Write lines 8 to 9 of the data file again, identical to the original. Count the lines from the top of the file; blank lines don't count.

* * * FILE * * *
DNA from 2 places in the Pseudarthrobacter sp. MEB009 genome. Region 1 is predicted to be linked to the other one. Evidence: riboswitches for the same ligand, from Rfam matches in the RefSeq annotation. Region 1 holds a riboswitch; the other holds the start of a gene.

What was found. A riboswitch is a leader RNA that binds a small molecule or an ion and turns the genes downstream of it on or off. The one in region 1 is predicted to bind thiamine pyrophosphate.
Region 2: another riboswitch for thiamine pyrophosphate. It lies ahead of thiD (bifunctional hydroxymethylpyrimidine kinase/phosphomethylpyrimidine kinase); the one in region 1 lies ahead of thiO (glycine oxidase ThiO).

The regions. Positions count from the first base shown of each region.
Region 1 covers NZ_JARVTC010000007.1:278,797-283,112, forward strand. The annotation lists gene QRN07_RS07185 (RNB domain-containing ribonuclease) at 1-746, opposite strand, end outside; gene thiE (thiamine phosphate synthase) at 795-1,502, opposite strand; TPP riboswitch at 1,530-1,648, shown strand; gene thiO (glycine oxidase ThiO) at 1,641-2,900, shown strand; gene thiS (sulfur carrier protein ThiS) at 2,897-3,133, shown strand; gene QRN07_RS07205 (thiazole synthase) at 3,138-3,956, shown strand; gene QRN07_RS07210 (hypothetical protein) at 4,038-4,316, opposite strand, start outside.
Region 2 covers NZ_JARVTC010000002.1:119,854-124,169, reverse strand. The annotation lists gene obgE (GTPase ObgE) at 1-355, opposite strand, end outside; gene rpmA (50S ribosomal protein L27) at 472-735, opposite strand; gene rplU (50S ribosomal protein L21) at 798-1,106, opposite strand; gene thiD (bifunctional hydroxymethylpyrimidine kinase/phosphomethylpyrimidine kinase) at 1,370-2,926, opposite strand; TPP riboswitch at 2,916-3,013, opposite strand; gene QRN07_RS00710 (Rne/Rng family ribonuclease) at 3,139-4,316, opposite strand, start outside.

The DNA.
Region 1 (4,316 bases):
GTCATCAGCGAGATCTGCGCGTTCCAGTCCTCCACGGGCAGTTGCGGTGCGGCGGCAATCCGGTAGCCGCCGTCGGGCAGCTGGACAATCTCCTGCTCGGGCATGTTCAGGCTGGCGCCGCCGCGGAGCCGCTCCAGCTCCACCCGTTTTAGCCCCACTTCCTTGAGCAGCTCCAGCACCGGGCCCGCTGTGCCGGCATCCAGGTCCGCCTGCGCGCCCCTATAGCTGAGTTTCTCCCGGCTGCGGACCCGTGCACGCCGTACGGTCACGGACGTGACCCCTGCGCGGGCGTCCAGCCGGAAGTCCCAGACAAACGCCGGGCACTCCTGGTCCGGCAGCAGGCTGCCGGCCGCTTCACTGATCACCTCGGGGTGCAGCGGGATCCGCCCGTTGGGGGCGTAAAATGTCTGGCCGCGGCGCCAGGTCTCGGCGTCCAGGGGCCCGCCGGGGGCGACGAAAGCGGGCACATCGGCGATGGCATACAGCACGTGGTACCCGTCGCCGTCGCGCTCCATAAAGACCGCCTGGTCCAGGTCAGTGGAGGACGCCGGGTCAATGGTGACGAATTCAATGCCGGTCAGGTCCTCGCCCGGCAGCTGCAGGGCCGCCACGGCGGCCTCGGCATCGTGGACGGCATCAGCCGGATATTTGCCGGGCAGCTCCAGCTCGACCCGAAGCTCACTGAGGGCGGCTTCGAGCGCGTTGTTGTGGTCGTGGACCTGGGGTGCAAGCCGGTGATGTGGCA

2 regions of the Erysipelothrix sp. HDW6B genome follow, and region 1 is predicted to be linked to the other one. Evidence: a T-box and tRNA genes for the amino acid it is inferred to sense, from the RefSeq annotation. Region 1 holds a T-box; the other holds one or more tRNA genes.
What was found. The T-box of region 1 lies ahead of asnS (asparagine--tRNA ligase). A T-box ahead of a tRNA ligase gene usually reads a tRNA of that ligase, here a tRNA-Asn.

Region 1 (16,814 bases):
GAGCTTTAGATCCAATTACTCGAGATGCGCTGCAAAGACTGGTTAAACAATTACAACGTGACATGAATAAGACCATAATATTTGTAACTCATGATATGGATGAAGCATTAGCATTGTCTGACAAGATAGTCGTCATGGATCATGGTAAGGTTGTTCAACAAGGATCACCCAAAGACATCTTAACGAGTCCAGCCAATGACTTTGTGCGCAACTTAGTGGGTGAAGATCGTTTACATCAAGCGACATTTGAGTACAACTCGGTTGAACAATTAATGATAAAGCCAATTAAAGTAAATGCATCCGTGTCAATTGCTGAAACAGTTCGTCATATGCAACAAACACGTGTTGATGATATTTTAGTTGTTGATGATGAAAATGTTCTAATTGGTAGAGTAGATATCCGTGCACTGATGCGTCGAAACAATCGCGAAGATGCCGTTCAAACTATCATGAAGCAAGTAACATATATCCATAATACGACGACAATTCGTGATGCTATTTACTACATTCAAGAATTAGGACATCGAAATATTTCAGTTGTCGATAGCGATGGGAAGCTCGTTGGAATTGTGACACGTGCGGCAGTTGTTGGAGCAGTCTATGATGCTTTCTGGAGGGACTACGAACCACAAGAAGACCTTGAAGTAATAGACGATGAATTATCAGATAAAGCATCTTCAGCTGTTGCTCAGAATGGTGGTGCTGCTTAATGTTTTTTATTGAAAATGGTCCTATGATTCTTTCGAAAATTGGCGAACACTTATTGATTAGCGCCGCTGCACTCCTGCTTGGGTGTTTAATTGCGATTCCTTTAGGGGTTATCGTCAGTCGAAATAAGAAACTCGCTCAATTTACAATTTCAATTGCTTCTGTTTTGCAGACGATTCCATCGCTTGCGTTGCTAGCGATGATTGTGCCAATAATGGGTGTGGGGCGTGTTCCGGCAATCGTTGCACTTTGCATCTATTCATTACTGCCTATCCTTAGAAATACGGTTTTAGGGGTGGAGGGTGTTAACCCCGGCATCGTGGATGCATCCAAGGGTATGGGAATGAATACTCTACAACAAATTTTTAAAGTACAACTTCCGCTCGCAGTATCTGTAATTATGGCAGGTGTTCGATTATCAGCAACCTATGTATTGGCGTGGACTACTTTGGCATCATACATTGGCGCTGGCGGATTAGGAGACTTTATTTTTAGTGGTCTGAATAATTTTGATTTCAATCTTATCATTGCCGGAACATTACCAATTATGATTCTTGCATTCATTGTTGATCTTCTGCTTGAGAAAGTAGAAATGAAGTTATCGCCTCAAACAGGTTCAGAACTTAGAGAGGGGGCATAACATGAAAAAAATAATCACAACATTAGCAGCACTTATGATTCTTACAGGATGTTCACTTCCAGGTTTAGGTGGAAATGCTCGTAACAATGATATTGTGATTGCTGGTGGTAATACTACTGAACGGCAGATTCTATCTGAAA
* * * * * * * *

Region 1 (4,316 bases):
GTCATCAGCGAGATCTGCGCGTTCCAGTCCTCCACGGGCAGTTGCGGTGCGGCGGCAATCCGGTAGCCGCCGTCGGGCAGCTGGACAATCTCCTGCTCGGGCATGTTCAGGCTGGCGCCGCCGCGGAGCCGCTCCAGCTCCACCCGTTTTAGCCCCACTTCCTTGAGCAGCTCCAGCACCGGGCCCGCTGTGCCGGCATCCAGGTCCGCCTGCGCGCCCCTATAGCTGAGTTTCTCCCGGCTGCGGACCCGTGCACGCCGTACGGTCACGGACGTGACCCCTGCGCGGGCGTCCAGCCGGAAGTCCCAGACAAACGCCGGGCACTCCTGGTCCGGCAGCAGGCTGCCGGCCGCTTCACTGATCACCTCGGGGTGCAGCGGGATCCGCCCGTTGGGGGCGTAAAATGTCTGGCCGCGGCGCCAGGTCTCGGCGTCCAGGGGCCCGCCGGGGGCGACGAAAGCGGGCACATCGGCGATGGCATACAGCACGTGGTACCCGTCGCCGTCGCGCTCCATAAAGACCGCCTGGTCCAGGTCAGTGGAGGACGCCGGGTCAATGGTGACGAATTCAATGCCGGTCAGGTCCTCGCCCGGCAGCTGCAGGGCCGCCACGGCGGCCTCGGCATCGTGGACGGCATCAGCCGGATATTTGCCGGGCAGCTCCAGCTCGACCCGAAGCTCACTGAGGGCGGCTTCGAGCGCGTTGTTGTGGTCGTGGACCTGGGGTGCAAGCCGGTGATGTGGCA